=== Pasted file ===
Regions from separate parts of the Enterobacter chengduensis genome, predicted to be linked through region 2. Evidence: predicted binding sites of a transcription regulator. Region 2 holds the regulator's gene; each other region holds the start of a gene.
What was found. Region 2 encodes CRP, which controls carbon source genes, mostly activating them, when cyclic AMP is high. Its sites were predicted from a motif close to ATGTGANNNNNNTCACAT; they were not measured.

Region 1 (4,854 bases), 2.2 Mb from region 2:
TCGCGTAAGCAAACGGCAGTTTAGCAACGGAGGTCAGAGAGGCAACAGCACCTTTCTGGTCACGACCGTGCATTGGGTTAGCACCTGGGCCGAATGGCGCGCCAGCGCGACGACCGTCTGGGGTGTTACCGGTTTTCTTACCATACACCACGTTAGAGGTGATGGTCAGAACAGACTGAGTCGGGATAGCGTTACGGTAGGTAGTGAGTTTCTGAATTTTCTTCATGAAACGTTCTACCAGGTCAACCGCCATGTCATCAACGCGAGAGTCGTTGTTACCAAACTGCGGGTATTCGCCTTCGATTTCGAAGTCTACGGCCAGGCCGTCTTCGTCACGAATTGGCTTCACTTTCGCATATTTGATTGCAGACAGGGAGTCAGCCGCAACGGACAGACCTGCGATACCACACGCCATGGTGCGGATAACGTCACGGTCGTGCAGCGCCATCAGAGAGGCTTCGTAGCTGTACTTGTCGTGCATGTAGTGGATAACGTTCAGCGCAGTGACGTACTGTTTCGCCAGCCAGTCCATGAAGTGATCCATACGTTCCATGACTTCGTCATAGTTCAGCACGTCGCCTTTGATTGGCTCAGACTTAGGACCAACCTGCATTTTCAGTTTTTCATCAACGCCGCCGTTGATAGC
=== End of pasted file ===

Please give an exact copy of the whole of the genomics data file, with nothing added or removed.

Regions from separate parts of the Enterobacter chengduensis genome, predicted to be linked through region 2. Evidence: predicted binding sites of a transcription regulator. Region 2 holds the regulator's gene; each other region holds the start of a gene.
What was found. Region 2 encodes CRP, which controls carbon source genes, mostly activating them, when cyclic AMP is high. Its sites were predicted from a motif close to ATGTGANNNNNNTCACAT; they were not measured.

Region 1 (4,854 bases), 2.2 Mb from region 2:
TCGCGTAAGCAAACGGCAGTTTAGCAACGGAGGTCAGAGAGGCAACAGCACCTTTCTGGTCACGACCGTGCATTGGGTTAGCACCTGGGCCGAATGGCGCGCCAGCGCGACGACCGTCTGGGGTGTTACCGGTTTTCTTACCATACACCACGTTAGAGGTGATGGTCAGAACAGACTGAGTCGGGATAGCGTTACGGTAGGTAGTGAGTTTCTGAATTTTCTTCATGAAACGTTCTACCAGGTCAACCGCCATGTCATCAACGCGAGAGTCGTTGTTACCAAACTGCGGGTATTCGCCTTCGATTTCGAAGTCTACGGCCAGGCCGTCTTCGTCACGAATTGGCTTCACTTTCGCATATTTGATTGCAGACAGGGAGTCAGCCGCAACGGACAGACCTGCGATACCACACGCCATGGTGCGGATAACGTCACGGTCGTGCAGCGCCATCAGAGAGGCTTCGTAGCTGTACTTGTCGTGCATGTAGTGGATAACGTTCAGCGCAGTGACGTACTGTTTCGCCAGCCAGTCCATGAAGTGATCCATACGTTCCATGACTTCGTCATAGTTCAGCACGTCGCCTTTGATTGGCTCAGACTTAGGACCAACCTGCATTTTCAGTTTTTCATCAACGCCGCCGTTGATAGC